Overview of Radiometric Calibration

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[edit] Why perform radiometric calibration?

Both vidicon cameras (such as those carried on-board the Viking and Voyager missions), and charge coupled device (CCD) cameras (such as on the Clementine, Mars Reconnaissance Orbiter, and other contemporary missions) produce digital images with the inherent artifact known as camera shading. Camera shading results from the non-uniform sensitivity across the field-of-view of the imaging instrument.

uploaded image: Flat field This image (acquired during pre-flight calibration by a Mars Exploration Rover Microscopic Imager) illustrates camera shading. Ideally, every pixel in the image should have the same DN. Radiometric calibration corrects this type of non-uniform brightness.
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Flat field This image (acquired during pre-flight calibration by a Mars Exploration Rover Microscopic Imager) illustrates camera shading. Ideally, every pixel in the image should have the same DN. Radiometric calibration corrects this type of non-uniform brightness.

Perhaps the best way to illustrate camera shading is to imagine acquiring a digital image of a target of uniform brightness, say a screen that has been painted a uniform shade of gray. If the camera sensitivity across the fields-of-view were ideal (and the flat-field target exactly the same brightness everywhere), then the acquired digital image would have the same DN value for all the pixels in the image. However, because of the non-uniform sensitivity of the camera, the DN values of the resulting image will vary throughout the image array (see the example to the right). A typical camera may have as much as 20% variation across the field-of-view. Camera shading corrections are applied to an image that correct for the non-uniform sensitivity so that, in our flat-field observation example, the radiometrically corrected image would contain pixels of identical value.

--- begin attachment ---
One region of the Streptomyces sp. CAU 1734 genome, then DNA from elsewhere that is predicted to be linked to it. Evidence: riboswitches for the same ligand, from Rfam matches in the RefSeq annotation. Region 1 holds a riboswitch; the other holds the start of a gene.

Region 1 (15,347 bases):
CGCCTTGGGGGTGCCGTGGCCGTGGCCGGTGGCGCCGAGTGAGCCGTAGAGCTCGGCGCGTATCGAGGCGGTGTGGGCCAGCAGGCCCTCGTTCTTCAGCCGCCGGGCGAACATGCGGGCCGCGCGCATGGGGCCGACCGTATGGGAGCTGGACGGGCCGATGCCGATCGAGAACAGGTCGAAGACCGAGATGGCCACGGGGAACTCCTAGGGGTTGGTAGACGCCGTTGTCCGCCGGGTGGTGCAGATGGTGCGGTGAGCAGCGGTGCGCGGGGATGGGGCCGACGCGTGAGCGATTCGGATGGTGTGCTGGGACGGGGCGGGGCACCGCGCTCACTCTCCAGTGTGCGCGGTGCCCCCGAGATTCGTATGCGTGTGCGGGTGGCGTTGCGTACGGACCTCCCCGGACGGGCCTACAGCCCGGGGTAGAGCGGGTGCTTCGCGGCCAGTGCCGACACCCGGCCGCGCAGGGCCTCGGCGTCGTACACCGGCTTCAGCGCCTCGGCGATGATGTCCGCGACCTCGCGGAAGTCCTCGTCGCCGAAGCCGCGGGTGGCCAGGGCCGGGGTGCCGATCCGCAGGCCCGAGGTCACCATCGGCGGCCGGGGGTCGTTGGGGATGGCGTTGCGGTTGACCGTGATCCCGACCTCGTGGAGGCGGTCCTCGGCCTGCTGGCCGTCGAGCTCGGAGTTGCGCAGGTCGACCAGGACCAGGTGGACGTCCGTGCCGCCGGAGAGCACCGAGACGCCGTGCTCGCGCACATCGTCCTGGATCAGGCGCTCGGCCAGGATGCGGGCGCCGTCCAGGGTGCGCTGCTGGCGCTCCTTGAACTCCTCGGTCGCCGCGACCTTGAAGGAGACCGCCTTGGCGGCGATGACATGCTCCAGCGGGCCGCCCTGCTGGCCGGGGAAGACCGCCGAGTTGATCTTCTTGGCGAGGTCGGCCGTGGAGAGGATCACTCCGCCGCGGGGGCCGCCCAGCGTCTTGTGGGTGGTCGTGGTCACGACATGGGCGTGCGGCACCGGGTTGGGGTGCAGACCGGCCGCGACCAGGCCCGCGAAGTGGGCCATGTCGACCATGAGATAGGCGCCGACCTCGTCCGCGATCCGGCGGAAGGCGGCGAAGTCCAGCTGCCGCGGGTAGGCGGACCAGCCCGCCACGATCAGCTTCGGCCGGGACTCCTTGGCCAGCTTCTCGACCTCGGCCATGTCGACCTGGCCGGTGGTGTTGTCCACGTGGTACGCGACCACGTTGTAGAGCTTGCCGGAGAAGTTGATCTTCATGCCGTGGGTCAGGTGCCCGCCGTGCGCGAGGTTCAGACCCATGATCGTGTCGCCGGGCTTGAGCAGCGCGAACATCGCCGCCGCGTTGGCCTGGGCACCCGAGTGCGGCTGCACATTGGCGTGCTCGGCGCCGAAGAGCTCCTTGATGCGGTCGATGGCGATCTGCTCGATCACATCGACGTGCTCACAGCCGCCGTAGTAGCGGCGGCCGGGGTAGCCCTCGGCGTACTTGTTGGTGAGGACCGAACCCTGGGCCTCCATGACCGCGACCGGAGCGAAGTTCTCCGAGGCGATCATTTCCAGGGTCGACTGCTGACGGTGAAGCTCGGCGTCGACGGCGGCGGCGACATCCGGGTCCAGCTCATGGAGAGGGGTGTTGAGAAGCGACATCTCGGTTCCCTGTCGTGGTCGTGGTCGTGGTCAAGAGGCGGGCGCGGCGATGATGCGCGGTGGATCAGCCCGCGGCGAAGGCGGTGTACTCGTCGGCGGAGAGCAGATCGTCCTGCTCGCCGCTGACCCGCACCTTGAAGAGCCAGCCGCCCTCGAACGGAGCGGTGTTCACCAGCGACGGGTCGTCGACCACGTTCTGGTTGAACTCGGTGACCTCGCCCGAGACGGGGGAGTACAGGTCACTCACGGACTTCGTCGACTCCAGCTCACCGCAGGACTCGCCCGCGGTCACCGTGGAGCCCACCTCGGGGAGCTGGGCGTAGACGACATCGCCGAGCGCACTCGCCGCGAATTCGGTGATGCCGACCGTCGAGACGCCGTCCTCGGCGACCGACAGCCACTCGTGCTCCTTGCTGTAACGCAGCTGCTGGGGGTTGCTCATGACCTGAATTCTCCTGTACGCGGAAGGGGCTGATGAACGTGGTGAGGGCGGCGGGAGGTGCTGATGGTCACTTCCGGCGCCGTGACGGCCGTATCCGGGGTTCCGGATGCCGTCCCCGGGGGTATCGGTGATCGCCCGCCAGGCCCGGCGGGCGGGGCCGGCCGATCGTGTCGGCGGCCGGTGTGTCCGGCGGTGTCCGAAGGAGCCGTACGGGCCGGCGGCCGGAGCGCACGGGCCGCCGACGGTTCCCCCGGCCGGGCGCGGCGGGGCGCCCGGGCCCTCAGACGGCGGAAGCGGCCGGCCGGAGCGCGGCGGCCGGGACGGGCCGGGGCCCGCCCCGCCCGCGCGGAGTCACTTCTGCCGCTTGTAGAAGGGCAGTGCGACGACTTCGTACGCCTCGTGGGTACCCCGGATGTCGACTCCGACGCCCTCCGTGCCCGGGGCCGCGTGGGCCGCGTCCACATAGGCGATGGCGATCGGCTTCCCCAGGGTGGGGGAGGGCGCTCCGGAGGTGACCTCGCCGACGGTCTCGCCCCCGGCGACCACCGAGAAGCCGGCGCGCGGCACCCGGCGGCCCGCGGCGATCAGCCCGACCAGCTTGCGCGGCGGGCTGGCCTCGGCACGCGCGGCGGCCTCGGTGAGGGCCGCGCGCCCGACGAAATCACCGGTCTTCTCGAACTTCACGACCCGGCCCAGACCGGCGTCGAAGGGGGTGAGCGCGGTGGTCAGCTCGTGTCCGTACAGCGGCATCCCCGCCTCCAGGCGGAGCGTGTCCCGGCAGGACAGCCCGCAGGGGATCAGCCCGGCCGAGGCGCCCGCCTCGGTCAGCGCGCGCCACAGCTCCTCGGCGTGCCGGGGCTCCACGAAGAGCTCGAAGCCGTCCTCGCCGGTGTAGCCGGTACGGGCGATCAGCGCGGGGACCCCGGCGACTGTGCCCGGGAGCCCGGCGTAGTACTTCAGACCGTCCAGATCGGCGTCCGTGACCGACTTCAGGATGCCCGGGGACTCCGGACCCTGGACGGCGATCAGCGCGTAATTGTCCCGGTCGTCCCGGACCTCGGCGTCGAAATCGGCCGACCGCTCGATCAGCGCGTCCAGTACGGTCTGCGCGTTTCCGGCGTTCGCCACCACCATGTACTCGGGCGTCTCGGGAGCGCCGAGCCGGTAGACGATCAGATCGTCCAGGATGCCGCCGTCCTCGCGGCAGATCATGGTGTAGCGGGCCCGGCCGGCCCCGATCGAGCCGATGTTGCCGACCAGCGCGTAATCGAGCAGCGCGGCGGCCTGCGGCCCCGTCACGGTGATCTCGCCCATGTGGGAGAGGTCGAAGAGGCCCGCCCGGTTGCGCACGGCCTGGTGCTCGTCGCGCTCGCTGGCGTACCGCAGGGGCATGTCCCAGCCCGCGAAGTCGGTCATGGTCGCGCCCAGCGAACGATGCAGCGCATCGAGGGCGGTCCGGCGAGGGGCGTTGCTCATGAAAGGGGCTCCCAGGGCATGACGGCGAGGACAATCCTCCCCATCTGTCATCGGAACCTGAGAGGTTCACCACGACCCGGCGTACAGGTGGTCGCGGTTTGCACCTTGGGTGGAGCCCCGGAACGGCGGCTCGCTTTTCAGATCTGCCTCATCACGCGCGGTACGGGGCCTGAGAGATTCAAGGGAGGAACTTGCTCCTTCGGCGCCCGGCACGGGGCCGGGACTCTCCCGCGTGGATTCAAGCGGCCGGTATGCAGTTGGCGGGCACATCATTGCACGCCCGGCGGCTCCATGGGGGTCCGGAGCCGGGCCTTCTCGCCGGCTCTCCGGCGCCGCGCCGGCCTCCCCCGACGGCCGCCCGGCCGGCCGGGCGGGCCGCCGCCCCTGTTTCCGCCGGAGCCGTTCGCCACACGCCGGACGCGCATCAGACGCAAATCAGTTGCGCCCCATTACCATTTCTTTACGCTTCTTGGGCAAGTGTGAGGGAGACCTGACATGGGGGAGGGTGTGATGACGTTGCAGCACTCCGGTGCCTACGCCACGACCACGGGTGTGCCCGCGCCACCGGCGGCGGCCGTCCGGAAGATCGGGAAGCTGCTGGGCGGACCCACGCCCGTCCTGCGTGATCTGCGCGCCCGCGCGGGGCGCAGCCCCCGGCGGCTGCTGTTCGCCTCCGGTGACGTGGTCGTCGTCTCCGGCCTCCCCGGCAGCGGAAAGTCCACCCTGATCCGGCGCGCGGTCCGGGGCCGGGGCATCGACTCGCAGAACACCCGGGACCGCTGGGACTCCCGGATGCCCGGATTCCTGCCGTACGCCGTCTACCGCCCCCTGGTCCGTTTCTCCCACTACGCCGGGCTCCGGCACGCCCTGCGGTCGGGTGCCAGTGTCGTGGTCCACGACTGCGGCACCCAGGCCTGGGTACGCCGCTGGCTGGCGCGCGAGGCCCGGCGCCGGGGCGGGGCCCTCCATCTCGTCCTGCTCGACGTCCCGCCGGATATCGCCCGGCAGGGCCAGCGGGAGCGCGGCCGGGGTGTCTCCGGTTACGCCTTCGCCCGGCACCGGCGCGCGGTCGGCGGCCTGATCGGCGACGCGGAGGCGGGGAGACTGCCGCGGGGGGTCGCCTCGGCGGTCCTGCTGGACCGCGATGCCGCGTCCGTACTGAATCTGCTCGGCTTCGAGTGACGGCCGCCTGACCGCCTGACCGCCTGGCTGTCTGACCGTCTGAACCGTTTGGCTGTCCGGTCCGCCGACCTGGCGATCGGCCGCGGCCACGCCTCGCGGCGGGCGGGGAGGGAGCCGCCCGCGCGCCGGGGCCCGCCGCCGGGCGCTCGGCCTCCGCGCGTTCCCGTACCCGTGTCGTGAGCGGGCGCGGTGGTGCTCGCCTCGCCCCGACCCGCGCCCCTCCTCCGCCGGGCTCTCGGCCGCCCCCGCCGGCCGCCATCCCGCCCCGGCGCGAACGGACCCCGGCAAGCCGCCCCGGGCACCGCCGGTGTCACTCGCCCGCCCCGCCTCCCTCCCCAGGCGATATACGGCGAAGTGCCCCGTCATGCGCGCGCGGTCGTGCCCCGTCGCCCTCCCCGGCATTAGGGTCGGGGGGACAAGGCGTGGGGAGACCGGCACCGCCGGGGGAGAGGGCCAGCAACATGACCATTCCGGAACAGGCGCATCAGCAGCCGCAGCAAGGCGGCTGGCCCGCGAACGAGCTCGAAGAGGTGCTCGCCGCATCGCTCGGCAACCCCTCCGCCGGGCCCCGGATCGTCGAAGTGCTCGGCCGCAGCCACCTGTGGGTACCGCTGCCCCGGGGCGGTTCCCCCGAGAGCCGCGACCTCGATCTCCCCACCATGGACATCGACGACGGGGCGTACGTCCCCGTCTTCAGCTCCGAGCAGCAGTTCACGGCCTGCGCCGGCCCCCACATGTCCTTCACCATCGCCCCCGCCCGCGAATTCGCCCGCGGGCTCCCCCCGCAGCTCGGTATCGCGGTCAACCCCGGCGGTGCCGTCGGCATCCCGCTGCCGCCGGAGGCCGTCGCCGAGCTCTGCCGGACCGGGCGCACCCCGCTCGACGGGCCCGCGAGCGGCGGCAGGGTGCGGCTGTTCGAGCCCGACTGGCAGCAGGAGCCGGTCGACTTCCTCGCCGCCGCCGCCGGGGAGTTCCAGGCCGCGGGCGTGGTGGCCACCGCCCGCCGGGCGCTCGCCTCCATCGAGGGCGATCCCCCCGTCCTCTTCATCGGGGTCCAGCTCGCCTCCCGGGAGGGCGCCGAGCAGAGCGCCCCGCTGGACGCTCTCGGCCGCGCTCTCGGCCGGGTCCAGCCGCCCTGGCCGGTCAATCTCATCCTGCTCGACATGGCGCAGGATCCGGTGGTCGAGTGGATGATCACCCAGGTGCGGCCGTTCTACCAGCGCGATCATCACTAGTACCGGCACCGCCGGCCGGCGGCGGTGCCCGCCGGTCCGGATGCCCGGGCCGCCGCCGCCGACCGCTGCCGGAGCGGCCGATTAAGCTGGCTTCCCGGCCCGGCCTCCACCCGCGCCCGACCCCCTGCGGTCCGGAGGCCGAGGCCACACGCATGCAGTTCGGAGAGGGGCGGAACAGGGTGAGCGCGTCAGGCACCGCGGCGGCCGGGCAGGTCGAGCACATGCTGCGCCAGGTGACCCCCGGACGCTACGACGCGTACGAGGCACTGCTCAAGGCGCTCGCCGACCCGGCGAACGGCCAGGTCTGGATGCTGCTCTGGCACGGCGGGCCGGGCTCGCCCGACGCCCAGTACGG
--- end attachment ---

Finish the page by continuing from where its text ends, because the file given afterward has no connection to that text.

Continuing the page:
[edit] What is radiometric calibration?

Radiometric calibration recalculates the DNs in an image based on numerous factors, such as the exposure time, known values for the camera shading based on flat-field observations, dark current (output current of a detector when no energy is incident on the detector, such as when the shutter is closed), and other factors describing the unique electronics design and characteristics of an imaging system. Camera sensitivity may be time dependent because of the drift of the camera sensitivity throughout the course of the mission. The camera sensitivity is also dependent on the filter, operating modes of the instrument, and temperature of the cameras. Additionally, the camera response may be non-linear at various brightness levels.

[edit] How is the image changed by radiometric calibration?

A radiometrically calibrated image has DNs in radiometric units that are proportional to the brightness of a scene. Radiometric calibration applications in Isis produce output values that represent either:

  • Radiance - The amount of electromagnetic energy emitted or reflected from an area of a planet, in units of µw/(cm2*sr)
  • Reflectance - The ratio of reflected energy to incoming energy (i.e. irradiance/solar flux, often simply called I/F). A reflectance would be 1.0 for an ideal 100% reflector where the sun and camera orientations are perpendicular to the reflecting surface.

Generally, Isis radiometric calibration applications that offer both reflectance and radiance output will output reflectance (I/F) by default. Due to the fact that radiometric calibration is mission dependent, each mission supported by Isis has its own radiometric calibration application. A few examples of radiometric calibration applications in Isis are:

  • vikcal: Viking Orbiter Visual Imaging System
  • moccal: Mars Global Surveyor Mars Orbiter Camera

See Also: Mission Specific Programs

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